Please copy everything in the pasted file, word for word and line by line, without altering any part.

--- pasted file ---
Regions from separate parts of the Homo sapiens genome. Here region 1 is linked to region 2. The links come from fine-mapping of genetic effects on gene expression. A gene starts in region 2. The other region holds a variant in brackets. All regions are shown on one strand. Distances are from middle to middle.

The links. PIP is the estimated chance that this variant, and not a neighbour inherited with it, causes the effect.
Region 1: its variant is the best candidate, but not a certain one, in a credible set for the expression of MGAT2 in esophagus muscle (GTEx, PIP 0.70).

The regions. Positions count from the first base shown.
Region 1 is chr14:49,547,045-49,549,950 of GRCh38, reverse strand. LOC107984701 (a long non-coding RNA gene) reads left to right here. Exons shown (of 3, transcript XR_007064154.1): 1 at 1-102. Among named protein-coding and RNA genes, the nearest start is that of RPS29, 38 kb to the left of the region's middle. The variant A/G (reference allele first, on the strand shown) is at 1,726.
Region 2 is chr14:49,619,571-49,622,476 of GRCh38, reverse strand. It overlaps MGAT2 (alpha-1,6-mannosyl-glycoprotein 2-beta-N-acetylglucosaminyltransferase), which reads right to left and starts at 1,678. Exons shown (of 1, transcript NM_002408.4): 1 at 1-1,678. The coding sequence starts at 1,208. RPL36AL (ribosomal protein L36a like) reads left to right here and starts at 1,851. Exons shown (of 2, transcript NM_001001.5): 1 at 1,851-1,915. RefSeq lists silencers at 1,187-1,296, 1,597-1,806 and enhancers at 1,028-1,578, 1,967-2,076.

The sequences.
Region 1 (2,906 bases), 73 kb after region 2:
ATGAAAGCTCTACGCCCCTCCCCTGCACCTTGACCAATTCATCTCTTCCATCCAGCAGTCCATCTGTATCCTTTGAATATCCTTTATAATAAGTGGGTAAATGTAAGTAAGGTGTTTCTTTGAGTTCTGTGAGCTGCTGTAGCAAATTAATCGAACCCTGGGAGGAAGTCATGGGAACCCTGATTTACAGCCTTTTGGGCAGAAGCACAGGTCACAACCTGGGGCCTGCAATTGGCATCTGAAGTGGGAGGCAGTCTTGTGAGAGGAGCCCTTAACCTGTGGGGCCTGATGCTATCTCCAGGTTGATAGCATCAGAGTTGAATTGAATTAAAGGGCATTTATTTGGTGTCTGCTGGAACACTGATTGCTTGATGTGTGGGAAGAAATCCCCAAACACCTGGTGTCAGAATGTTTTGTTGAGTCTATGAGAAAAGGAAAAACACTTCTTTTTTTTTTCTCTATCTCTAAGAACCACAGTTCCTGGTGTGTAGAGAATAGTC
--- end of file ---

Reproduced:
Regions from separate parts of the Homo sapiens genome. Here region 1 is linked to region 2. The links come from fine-mapping of genetic effects on gene expression. A gene starts in region 2. The other region holds a variant in brackets. All regions are shown on one strand. Distances are from middle to middle.

The links. PIP is the estimated chance that this variant, and not a neighbour inherited with it, causes the effect.
Region 1: its variant is the best candidate, but not a certain one, in a credible set for the expression of MGAT2 in esophagus muscle (GTEx, PIP 0.70).

The regions. Positions count from the first base shown.
Region 1 is chr14:49,547,045-49,549,950 of GRCh38, reverse strand. LOC107984701 (a long non-coding RNA gene) reads left to right here. Exons shown (of 3, transcript XR_007064154.1): 1 at 1-102. Among named protein-coding and RNA genes, the nearest start is that of RPS29, 38 kb to the left of the region's middle. The variant A/G (reference allele first, on the strand shown) is at 1,726.
Region 2 is chr14:49,619,571-49,622,476 of GRCh38, reverse strand. It overlaps MGAT2 (alpha-1,6-mannosyl-glycoprotein 2-beta-N-acetylglucosaminyltransferase), which reads right to left and starts at 1,678. Exons shown (of 1, transcript NM_002408.4): 1 at 1-1,678. The coding sequence starts at 1,208. RPL36AL (ribosomal protein L36a like) reads left to right here and starts at 1,851. Exons shown (of 2, transcript NM_001001.5): 1 at 1,851-1,915. RefSeq lists silencers at 1,187-1,296, 1,597-1,806 and enhancers at 1,028-1,578, 1,967-2,076.

The sequences.
Region 1 (2,906 bases), 73 kb after region 2:
ATGAAAGCTCTACGCCCCTCCCCTGCACCTTGACCAATTCATCTCTTCCATCCAGCAGTCCATCTGTATCCTTTGAATATCCTTTATAATAAGTGGGTAAATGTAAGTAAGGTGTTTCTTTGAGTTCTGTGAGCTGCTGTAGCAAATTAATCGAACCCTGGGAGGAAGTCATGGGAACCCTGATTTACAGCCTTTTGGGCAGAAGCACAGGTCACAACCTGGGGCCTGCAATTGGCATCTGAAGTGGGAGGCAGTCTTGTGAGAGGAGCCCTTAACCTGTGGGGCCTGATGCTATCTCCAGGTTGATAGCATCAGAGTTGAATTGAATTAAAGGGCATTTATTTGGTGTCTGCTGGAACACTGATTGCTTGATGTGTGGGAAGAAATCCCCAAACACCTGGTGTCAGAATGTTTTGTTGAGTCTATGAGAAAAGGAAAAACACTTCTTTTTTTTTTCTCTATCTCTAAGAACCACAGTTCCTGGTGTGTAGAGAATAGTC